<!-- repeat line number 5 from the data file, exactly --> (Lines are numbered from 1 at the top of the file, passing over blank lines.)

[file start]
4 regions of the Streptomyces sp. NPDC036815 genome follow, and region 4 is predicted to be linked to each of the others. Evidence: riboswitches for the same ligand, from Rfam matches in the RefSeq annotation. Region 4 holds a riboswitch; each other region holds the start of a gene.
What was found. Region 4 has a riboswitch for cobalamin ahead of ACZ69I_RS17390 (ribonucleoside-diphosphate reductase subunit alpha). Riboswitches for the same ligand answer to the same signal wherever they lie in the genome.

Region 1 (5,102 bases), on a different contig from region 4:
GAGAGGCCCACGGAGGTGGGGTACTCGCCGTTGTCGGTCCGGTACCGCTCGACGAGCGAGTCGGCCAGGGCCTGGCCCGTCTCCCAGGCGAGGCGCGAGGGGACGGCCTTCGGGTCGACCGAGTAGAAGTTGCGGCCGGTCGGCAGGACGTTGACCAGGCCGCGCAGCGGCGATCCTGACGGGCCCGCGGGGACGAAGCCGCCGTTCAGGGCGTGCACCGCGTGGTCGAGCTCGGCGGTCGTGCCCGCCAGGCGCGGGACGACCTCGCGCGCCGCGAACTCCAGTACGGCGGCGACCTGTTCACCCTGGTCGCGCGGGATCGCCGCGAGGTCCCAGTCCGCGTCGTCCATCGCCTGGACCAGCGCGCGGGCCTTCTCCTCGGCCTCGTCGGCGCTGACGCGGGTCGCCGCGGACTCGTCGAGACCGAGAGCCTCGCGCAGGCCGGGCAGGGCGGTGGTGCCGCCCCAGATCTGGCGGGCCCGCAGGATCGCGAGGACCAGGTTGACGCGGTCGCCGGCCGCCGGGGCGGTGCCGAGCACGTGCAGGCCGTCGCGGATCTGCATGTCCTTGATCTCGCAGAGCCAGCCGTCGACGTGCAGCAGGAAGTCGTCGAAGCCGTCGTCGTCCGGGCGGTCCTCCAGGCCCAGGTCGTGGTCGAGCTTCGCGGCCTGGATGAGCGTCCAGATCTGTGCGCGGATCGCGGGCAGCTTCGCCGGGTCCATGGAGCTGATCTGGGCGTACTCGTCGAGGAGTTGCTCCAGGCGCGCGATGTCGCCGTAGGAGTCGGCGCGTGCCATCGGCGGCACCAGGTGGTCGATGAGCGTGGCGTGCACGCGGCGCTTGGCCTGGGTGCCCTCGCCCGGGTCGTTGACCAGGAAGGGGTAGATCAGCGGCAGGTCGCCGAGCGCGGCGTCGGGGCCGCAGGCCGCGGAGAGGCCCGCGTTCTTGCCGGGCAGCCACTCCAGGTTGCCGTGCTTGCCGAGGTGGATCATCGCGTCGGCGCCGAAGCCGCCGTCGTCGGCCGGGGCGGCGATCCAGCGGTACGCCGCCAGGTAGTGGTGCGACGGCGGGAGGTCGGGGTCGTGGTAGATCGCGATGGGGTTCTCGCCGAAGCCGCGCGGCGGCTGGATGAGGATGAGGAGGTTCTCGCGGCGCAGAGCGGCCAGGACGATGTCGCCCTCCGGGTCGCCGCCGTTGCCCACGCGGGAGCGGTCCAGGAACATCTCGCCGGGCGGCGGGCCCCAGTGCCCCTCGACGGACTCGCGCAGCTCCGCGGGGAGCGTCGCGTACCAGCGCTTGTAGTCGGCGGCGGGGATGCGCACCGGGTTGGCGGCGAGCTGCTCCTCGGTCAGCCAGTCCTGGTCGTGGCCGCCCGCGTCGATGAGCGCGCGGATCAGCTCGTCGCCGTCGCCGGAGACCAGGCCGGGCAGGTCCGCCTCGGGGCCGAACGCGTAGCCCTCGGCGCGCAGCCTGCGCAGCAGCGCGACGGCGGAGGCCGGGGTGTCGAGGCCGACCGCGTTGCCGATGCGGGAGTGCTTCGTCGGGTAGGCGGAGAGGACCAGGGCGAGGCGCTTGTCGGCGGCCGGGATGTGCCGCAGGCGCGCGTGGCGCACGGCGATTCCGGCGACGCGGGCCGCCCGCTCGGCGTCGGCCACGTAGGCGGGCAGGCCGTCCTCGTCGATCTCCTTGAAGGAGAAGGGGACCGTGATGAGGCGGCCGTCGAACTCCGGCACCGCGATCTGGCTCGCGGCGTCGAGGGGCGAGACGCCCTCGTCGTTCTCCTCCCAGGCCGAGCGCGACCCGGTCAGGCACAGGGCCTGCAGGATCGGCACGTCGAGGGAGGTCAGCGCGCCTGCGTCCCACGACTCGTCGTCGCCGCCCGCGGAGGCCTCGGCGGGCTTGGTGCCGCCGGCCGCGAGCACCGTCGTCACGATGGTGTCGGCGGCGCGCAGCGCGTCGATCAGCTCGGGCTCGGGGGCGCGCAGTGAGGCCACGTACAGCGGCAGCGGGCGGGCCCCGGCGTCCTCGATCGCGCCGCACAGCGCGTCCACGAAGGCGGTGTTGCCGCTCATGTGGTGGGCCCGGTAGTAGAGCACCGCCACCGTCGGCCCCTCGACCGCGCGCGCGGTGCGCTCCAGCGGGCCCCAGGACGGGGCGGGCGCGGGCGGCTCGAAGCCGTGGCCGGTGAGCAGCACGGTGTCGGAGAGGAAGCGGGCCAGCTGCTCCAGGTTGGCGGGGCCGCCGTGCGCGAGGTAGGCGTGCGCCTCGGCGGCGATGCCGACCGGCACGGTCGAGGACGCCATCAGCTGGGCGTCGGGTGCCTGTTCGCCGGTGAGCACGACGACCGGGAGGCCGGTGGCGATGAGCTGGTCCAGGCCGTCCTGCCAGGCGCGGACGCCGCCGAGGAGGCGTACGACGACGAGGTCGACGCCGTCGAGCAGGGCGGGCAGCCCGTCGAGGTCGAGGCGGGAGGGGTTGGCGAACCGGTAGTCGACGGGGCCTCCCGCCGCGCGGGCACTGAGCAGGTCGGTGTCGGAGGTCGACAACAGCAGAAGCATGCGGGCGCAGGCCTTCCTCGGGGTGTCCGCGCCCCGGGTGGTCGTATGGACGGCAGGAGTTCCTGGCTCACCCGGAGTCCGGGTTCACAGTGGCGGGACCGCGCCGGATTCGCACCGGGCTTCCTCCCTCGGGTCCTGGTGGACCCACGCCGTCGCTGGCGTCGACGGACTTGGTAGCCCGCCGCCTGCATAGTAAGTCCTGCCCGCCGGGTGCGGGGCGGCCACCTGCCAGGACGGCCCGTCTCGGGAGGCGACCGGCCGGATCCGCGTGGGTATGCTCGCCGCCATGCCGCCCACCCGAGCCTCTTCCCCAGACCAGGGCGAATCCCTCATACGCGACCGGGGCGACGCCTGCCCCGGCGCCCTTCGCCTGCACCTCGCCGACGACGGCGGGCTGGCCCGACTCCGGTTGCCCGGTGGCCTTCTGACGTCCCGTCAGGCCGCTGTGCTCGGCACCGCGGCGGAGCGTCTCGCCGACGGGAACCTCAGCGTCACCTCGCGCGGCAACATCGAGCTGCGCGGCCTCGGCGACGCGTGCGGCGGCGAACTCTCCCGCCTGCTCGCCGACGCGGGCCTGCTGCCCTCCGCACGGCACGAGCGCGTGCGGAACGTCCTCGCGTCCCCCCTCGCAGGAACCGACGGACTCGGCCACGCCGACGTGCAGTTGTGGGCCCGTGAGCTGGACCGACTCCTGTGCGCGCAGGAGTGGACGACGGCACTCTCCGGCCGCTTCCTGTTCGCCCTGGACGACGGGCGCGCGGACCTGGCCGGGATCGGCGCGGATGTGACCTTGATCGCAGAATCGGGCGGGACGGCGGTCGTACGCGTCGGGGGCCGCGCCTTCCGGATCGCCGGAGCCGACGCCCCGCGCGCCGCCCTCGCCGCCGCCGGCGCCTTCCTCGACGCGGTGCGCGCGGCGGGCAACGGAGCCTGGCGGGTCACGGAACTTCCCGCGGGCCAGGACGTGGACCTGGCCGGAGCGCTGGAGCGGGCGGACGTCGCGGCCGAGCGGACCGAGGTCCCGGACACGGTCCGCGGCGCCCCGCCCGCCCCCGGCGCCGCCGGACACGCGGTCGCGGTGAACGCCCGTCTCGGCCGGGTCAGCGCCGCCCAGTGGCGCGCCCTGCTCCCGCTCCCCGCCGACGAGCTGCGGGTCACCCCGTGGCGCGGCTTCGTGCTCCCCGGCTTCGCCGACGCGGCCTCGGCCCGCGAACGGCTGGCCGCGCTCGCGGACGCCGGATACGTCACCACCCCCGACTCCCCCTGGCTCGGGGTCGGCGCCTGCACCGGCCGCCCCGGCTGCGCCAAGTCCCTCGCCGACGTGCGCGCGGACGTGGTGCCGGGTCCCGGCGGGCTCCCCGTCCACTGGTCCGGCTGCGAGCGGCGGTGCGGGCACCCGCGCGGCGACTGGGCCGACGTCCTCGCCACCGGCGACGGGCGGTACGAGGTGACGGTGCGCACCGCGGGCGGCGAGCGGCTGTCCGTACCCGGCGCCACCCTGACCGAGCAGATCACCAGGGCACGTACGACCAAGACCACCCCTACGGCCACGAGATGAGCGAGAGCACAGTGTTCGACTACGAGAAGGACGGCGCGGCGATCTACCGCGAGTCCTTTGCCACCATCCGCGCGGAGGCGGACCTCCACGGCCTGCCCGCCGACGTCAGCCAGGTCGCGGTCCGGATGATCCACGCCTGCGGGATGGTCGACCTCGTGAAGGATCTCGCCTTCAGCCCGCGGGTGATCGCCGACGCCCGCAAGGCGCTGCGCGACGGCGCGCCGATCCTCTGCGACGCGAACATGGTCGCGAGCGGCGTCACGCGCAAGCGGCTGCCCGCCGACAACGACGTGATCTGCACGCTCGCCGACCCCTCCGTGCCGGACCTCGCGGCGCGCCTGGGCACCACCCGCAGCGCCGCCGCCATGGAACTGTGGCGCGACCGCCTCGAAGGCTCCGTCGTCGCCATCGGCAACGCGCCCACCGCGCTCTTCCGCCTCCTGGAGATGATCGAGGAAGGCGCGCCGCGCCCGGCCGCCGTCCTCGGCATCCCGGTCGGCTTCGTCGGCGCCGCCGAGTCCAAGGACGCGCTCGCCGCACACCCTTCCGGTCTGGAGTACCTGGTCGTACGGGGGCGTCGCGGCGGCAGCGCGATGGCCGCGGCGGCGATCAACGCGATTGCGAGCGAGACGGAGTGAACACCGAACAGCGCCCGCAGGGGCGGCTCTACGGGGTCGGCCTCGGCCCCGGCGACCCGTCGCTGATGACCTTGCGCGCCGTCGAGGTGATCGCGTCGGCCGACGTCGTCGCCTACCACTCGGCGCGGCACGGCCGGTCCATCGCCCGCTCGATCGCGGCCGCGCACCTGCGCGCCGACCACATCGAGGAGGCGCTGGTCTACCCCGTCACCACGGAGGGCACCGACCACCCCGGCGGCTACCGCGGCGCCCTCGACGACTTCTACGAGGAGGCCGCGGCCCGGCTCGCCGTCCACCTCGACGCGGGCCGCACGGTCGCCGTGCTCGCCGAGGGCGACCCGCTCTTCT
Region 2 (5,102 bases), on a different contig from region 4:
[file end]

Region 2 (5,102 bases), on a different contig from region 4: